This is my blog about my interests in photography and film-making, also my travels as well as other items that I feel may be of interest. I also run the Photography equipment website, Filmcam....................................... IF YOU WANT TO ENLARGE ANY IMAGE BELOW SIMPLY CLICK ON IT !

Monday, March 1, 2010

Copying Movie Film to Film

For quite a few years now, I've been using simple home-made set-ups to copy my films onto other film. Why would anyone want to do this you may ask... Mostly, folks are busy transferring it all to digital.

Making the apparatus in its simplest form takes only a few hours and it's cheap. It means that the original film is copied in 100% sync with no flicker or density fluctuation. But what are the reasons for doing this ?

Firstly, if like me you still enjoy editing on film, it makes good sense to use a cutting copy which can be cut and recut and generally thrown around the place, secure in the knowledge that the original is not being harmed in any way. (Later you carefully cut the original to match.) Using out-of-date film you can easily make economical cutting copies.

Secondly, Special Effects. And there are countless possibilities here. For example, you can add a zoom or other movement to a shot, even make a static scene appear hand-held ! Add distortions, colours, foreground miniatures. Add moving silhouettes, bi-packing another strip of film in the projector. Place a shot into another live action shot so that the composite is seamless. The only effects you can't do are those that require altering the apparent speed, because the copying camera is anchored to the projector.

Every movie camera and every projector has its own one-to-one shaft. This system merely involves joining them together, so that they are locked in sync. You can do the job without the join, but there is likely to be sync-loss and other problems. Project onto a small card screen or a good translucent one. It's the same as copying onto video, and for more on this please click on "2008" and see "Telecine Without Tears".

Because all cine apparatus is basically made the same, you can copy ANY gauge of film onto ANY other. So you could copy a 28mm film to 9.5mm if you so wish ! And vice versa I suppose if you could find some 28mm film at Jessops. So film format doesn't matter, all you have to do is find an easy way to join up the 1:1 shafts. What does the 1:1 shaft look like ? If you take the side off a projector (not forgetting to remove the mains lead!) you'll most likely see a rod running its length, carrying the spinning shutter. Sometimes it culminates in an inching knob, and if so this is usually a good point to attach a flexible shaft, perhaps removing the knob first. I've been using old car speedo cables as flexible shafts, and they work well. Some sort of tough collar is needed to lock the shafts together securely with grub screws.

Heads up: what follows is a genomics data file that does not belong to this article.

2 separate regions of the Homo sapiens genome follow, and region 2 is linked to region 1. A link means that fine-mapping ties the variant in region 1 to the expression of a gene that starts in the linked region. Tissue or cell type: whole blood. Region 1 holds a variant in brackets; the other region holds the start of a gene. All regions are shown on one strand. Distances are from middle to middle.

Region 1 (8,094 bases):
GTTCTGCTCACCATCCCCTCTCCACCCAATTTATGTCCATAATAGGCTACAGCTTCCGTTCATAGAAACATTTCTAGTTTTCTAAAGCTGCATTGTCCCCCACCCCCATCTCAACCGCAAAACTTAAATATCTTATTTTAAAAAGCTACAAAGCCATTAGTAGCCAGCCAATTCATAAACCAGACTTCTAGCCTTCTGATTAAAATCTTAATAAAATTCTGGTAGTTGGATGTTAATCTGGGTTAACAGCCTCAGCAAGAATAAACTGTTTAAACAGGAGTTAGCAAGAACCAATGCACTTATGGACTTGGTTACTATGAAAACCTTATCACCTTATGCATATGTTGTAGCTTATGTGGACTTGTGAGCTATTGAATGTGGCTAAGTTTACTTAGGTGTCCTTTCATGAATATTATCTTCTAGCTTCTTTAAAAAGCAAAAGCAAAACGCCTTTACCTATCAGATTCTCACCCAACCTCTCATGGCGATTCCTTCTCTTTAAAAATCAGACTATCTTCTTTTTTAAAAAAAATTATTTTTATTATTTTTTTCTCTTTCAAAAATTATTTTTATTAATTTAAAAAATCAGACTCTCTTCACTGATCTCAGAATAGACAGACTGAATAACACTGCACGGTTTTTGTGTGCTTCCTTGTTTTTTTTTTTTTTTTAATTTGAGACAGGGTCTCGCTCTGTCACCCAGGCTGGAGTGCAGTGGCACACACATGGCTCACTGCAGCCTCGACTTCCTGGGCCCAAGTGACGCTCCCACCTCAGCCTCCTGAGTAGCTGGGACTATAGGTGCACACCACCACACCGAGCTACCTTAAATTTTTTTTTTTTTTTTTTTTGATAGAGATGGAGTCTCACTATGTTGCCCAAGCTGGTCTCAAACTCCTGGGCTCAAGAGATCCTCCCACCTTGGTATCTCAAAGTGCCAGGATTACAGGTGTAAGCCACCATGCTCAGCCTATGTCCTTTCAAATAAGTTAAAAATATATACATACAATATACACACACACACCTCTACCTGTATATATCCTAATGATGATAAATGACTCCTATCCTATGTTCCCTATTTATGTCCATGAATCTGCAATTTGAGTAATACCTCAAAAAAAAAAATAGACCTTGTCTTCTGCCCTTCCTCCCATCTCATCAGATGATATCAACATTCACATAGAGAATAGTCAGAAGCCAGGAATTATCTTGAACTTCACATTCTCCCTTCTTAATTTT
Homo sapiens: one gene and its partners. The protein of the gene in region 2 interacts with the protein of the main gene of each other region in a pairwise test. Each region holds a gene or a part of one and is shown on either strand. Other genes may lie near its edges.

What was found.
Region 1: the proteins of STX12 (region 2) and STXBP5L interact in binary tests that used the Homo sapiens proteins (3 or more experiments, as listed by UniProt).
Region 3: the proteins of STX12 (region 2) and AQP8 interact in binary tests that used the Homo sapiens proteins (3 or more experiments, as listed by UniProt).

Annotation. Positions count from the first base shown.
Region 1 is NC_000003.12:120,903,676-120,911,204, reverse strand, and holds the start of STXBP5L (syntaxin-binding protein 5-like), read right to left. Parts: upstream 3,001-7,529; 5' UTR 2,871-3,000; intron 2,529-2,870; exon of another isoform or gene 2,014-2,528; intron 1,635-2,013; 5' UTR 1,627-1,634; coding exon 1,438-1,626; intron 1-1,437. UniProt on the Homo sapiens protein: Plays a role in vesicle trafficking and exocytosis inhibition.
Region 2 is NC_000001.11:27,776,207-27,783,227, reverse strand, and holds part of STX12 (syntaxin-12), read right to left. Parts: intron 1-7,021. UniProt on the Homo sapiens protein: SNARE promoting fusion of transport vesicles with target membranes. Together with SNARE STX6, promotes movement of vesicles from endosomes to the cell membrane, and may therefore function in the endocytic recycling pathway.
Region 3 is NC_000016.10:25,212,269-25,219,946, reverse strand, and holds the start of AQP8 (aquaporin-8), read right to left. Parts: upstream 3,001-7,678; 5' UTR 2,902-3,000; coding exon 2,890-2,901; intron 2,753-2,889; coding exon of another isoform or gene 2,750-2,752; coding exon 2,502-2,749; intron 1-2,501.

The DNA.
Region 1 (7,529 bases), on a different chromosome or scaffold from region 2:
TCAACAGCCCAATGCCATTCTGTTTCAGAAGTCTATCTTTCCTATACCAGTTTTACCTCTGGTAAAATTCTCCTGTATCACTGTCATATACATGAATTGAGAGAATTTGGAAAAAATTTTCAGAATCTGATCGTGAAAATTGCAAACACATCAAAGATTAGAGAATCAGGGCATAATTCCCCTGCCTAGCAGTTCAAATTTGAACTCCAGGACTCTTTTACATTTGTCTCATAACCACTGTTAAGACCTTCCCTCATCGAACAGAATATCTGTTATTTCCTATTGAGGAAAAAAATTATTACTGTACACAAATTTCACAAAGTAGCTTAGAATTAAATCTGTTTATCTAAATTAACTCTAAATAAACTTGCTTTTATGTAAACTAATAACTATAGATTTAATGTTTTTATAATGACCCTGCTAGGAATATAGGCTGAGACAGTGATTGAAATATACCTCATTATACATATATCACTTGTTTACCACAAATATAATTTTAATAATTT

The camera 1:1 shaft is perhaps less easy to reach. Super-8 cameras usually seem to sprout a shaft near the front end. If you're worried about losing those screws and destroying a perfectly good camera trying to find it, why not experiment with a cheapo model ? All you need is a camera that produces reasonable images, perhaps with a close-up lens fitted, and it doesn't even need to have auto exposure. In fact, manual exposure is a must for copying. I'm always testing super-8 cameras, and I reckon that probably one in five of the ones that appear to work have defective auto-exposure... they usually end up in the 'as found' box or worse. But many of these sorry specimens still work on full aperture, so they could be used as copiers. As projector lenses are generally not as good optically as camera lenses, it makes sense to adjust the projector aperture by a stop or so, use the black card washer trick... see that Telecine article again.

So we end up with camera and projector (perhaps running the same film-size, perhaps not) connected by a flexible shaft. Maybe I should say they have to be connected so as to both run film in the same direction! Unless you want reverse effects. Some projector shafts will allow both ends to be utilized. It goes without saying you'll be cutting holes in your projector. The camera is run entirely by the projector-motor, in perfect sync. Turn the projector shaft by hand to check that the shutters are correctly phased, so that they both open simultaneously. One of the collars may need adjusting for this. Projectors normally sport two or three shutters but only one is used to hide the film transport. This is the one that corresponds with the camera-shutter. The others are superfluous for copying film and only absorb light, so could be snipped off if you don't mind a flickery picture (this flicker is not seen by the synchronised camera !) Because the camera is on a flexible shaft it can be set up almost anywhere as long as the shaft doesn't tie itself in knots. The projector can go at any speed and it's often best to keep it fairly slow.

Putting a shot into a new scene is possible by placing a screen or card somewhere within the frame and projecting on that, preferably at a normal speed. Have a go ! Next time I'll maybe show you my 16mm copying set-up.